A Month in Valencia!
November 15, 2017
Torres de Serranos. Paella. Ciudad de les Arts y les Ciencias. Patatas Bravas. Puente del Mar. Mercado Central. Cerveza. Jardines del Turia.
Having just spent a month in Valencia, Spain, these words and phrases became favorites of mine despite my minimal Spanish. And this trip was different from the others Sherry and I have taken. Instead of booking a trip with a tour group or travel agent, we simply rented an Airbnb apartment in the Old City, or Ciudad Vella. Booked our flights, packed our bags, said our goodbyes, and took off on a not-fully-formed adventure.
Our story may be worthwhile for anyone thinking about an extended overseas stay. But this is primarily a photo blog, so I hope you enjoy the images as well. If you don’t have the time or desire to read the full article, click here to watch a short YouTube video for an overview of our adventure.
What we found delighted us. Valencia is the third largest city in Spain, after Madrid and Barcelona, with a population similar to Seattle’s. Its Old City is impressive, with narrow streets, five hundred year-old cathedrals, plentiful restaurants and easy walkability. Valencia is very much a tourist town, even in October. Perhaps the reason is the near-perfect weather. Or, it could be the great food and wine. Paella, the famous rice dish, originated here.
Some friends asked us, “Why Valencia?” We chose it for several reasons. We had been on a bicycling tour of the Andalusia region of Spain in late 2016 and loved it. Also, because weather can be a factor in October, we wanted a temperate location with low average rainfall. Oh, and Sherry wanted to work on her Spanish, so we chose Spain instead of Portugal, France, Italy or Greece. But, really, we picked it because - why not?
Valencia has a peculiar geographic feature that became a favorite during our stay. The Turia River used to flow from the northwest to the southeast side of the city before it emptied into the Mediterranean Sea. In the 1950’s it was re-routed to the west side of the city because of flooding. The now-dry riverbed has become a 5-mile long park replete with play areas, running and walking paths, soccer fields and grassy areas for picnics. It is anchored on the north end by the zoo and on the south by the City of Arts and Sciences. The latter is a spectacular complex of soaring architecture in a very accessible and pedestrian-friendly environment.
The terrain is very flat, and there are protected bike lanes and paths throughout the city, making it perfect for getting around by bike. Others - tourists and locals - obviously felt the same, because we encountered bicyclists wherever we went. When we weren’t biking we walked, especially in the Old City, where every destination was less than twenty minutes away.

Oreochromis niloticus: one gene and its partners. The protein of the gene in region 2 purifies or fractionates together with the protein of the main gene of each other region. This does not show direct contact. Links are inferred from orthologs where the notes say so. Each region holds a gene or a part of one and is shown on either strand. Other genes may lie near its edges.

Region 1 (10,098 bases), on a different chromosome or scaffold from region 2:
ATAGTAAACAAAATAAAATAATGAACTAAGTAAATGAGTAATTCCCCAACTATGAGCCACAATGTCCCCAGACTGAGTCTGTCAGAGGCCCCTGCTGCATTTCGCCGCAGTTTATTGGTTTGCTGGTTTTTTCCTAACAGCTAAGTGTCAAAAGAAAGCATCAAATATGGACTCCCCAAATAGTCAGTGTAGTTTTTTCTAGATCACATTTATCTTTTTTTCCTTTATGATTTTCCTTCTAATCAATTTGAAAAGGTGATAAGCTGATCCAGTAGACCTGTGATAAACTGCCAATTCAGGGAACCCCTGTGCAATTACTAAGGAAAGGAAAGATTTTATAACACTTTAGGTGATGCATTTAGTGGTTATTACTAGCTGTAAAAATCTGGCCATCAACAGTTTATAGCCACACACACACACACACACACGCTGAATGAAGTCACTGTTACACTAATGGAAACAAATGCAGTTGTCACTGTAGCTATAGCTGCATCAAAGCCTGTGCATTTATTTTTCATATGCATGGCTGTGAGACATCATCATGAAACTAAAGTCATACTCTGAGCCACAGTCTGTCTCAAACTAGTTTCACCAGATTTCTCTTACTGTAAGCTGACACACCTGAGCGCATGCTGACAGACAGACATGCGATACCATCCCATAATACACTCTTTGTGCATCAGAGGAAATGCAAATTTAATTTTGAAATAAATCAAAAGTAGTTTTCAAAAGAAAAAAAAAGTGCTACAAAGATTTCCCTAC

Some of our favorite things: the Central Market, the old bridges, bicycling in the Turia Gardens, eating tapas and drinking Spanish wine at an outdoor plaza - at 9 pm at night. Spending a longer period of time in a foreign city created an intimacy that our previous travels had not. It was darned exciting to be able to walk out the door of our apartment and know how to get where we wanted to go without referring to a map or asking Google.
The food was excellent and inexpensive. In addition, one of the better-known wine growing regions of Spain was only 50 miles away in an area called Utiel-Requena, where the main varietal being grown is a hearty red grape called bobal. We never paid more than $22 for a bottle of wine in a restaurant, and never drank bad wine.
One slightly wacky thing we encountered was the language, or rather, languages. Valencians speak a form of Catalan Spanish called Valenciana, whereas the official language of Spain is Castilian Spanish, like the Spanish many of us studied in school. We could generally make out the meaning in Catalan, but it was always a little mind-bending to see the different forms co-existing; for example, seeing the word for “street” in Catalan (carrer) and Spanish (calle) at the same street corner.
One advantage of Valencia is the ease of traveling to other Spanish destinations. We took the high-speed train to Madrid for a quick overnight trip, and spent a long weekend on the island of Mallorca, which can be reached either by ferry or by plane. Both the airport and the train station were at subway stops, a real plus for us.
So, what was it like to live overseas for a month? In a word, fun. Because we were in Europe, we didn’t worry about the food, water or our safety. Our lack of language fluency wasn’t an issue because almost everyone in a service capacity spoke English. In a pinch, Google Translate was a fantastic tool for filling the gaps.
I know that some of you reading this blog have done what we did, for even longer periods. Perhaps you went to school overseas and actually gained fluency. But for others like us who never had that experience and are now considering whether it is too risky, too expensive or too hard to do, the answer to all three is “No.” And the payoff is, well, priceless.
So, go. Book a tour that takes you to interesting destinations, or book an Airbnb that gives you the opportunity to explore a place as a local. Be flexible. Plan for adventure. But expect to return with a greater appreciation of the diversity and wonders of our planet. And of your own abilities.
You can click here to view a compilation of my best images from Valencia, Madrid and Mallorca. Note that the captions provide additional information about each image for the curious. You are always welcome to forward this article to friends who might be thinking of a similar adventure.